Black Women and Narratives of Resilience, Revised Edition
Sweetwater: Black Women and Narratives of Resilience is a multi-generational story of growing up black and female in the rural south. At times heartbreaking, at times humorous, Sweetwater captures the artistry, strength, language and creativity shared by first-hand accounts of black women in small-town North Carolina during the twentieth century. The book uncovers the versatility and universality of black women’s experiences and their exceptional capacity to love in the face of adversity, and hope in the midst of calamity. Sweetwater is about the black female experience as it relates to friendship, family, spirituality, poverty, education, addiction, mental illness, romantic relationships, and everyday survival. The merging themes show the resilience and resistance that black women exhibit while negotiating the intersecting oppressions of racism, classism, and sexism.
Written from field notes and memory, the author reveals the complexities of black women’s lived experiences by exposing the communicative and interpersonal choices black women make through storytelling. Narrative inquiry and black feminism are offered as creative educational tools for discussing how and why black women’s singular and interior lives are culturally and globally significant.
This revised edition preserves the original narratives but features new content including re-views, re-visions and re-considerations for re-writing autoethnography.
Sweetwater Re/View(s): Book Reviews/Book Forum Excerpts
← 142 | 143 →
Book Reviews/Book Forum Excerpts
Sweetwater has been taken up in both academic and community spaces, including classrooms, roundtables, book readings, book clubs, signings, lectures, conference panels, and talk backs. This chapter includes excerpts of published and previously unpublished responses to Sweetwater, including passages from a book forum in the Spring 2015 issue of Departures in Critical Qualitative Research (formerly Qualitative Communication Research). The book forum featured solicited book reviews alongside select responses from panels at the 2013 National Communication Association Convention, and the 2014 International Congress of Qualitative Inquiry. The chapter also includes an excerpt from the book review “Kindred Narratives: Reflections of Southern Black Orality in Sweetwater,” by Aisha Durham, which was originally published in Qualitative Inquiry (2015) and republished in the Departures forum. “Small Doses,” a book review published in The Qualitative Report by Sabrina Cherry, is shared in its entirety, followed by unpublished responses given during a book reaction panel, entitled “Sweetwater along the Potomac” at the 2013 National Communication Association convention in Washington, DC.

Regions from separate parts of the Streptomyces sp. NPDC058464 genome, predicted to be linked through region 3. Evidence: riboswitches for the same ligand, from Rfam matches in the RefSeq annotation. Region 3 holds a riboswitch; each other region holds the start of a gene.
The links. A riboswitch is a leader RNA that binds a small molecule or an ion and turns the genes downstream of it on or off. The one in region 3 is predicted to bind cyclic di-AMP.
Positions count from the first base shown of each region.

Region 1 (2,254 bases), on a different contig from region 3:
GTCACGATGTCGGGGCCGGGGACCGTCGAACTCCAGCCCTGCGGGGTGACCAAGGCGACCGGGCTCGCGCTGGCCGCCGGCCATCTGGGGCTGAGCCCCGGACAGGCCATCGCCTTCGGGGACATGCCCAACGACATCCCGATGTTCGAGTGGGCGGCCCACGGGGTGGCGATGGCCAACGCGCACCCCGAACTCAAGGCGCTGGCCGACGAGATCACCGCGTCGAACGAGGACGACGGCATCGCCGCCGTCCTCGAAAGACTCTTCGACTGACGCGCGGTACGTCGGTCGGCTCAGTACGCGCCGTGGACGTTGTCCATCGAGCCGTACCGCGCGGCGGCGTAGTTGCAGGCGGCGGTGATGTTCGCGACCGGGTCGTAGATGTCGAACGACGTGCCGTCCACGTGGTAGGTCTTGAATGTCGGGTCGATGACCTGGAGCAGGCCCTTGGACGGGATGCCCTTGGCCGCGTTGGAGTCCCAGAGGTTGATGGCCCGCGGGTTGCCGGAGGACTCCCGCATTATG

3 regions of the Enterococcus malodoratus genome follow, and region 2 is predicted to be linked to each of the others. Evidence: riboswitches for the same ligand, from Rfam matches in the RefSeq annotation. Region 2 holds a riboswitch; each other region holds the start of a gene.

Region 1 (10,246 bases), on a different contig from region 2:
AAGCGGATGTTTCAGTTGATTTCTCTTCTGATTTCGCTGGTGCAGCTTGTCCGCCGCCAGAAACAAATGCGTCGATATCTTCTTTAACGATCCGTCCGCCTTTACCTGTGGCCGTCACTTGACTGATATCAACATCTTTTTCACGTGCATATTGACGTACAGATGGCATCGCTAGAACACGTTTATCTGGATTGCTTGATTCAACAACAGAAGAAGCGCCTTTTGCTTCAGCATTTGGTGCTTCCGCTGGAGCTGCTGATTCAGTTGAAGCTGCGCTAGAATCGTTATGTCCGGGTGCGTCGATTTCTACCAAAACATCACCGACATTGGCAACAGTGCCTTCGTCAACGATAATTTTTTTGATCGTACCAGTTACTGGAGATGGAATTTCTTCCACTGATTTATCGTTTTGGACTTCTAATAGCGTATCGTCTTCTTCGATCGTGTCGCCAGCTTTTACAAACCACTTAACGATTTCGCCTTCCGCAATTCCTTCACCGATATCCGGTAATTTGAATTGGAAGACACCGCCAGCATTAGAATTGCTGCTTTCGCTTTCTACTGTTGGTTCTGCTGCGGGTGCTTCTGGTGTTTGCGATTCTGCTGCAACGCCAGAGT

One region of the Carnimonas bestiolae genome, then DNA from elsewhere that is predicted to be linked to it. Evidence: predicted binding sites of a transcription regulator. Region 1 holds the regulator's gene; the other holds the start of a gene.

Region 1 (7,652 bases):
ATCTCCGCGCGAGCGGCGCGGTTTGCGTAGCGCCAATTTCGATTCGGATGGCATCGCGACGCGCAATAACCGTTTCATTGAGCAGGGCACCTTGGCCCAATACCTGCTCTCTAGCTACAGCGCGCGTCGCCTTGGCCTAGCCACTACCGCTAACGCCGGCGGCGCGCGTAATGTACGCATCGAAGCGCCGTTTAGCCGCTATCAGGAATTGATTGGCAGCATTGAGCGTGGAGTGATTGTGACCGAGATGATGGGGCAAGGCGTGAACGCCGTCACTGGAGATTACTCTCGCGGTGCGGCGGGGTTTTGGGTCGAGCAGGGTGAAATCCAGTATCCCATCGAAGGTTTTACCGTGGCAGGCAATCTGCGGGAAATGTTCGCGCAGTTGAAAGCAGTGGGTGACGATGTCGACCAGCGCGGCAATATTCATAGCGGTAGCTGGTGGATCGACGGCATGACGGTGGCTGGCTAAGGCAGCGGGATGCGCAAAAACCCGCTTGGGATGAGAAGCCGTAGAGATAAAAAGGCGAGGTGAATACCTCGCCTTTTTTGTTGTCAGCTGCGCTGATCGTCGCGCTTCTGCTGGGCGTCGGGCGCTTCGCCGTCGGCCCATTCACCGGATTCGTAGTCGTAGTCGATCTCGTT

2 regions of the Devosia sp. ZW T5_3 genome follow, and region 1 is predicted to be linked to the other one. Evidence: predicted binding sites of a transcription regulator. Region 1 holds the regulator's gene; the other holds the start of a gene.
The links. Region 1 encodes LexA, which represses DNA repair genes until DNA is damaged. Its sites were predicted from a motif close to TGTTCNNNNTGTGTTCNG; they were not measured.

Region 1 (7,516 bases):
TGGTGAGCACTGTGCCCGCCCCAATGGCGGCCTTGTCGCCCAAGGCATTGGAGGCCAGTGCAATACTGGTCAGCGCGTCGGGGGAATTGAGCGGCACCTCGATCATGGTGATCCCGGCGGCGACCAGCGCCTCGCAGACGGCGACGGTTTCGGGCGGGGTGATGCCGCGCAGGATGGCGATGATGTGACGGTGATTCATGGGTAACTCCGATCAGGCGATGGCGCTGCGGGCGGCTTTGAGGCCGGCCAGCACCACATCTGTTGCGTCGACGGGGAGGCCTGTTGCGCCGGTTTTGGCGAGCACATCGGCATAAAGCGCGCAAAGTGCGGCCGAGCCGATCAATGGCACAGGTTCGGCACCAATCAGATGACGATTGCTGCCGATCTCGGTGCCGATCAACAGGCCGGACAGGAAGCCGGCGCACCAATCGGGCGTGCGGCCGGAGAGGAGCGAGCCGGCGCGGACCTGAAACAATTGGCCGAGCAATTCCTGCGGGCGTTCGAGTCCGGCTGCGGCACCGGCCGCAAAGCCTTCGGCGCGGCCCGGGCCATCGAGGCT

The full articles can be obtained by accessing the cited original source. ← 143 | 144 →
Sweet Mentoring (Excerpt) Carolyn Ellis Carolyn Ellis, “Sweet Mentoring,” Departures in Critical Qualitative Research 4, no. 1 (2015): 84-85. Reprinted with permission from University of California Press. All rights reserved.
Robin takes my class in autoethnography; she takes Art’s class in narrative; she takes all the classes...
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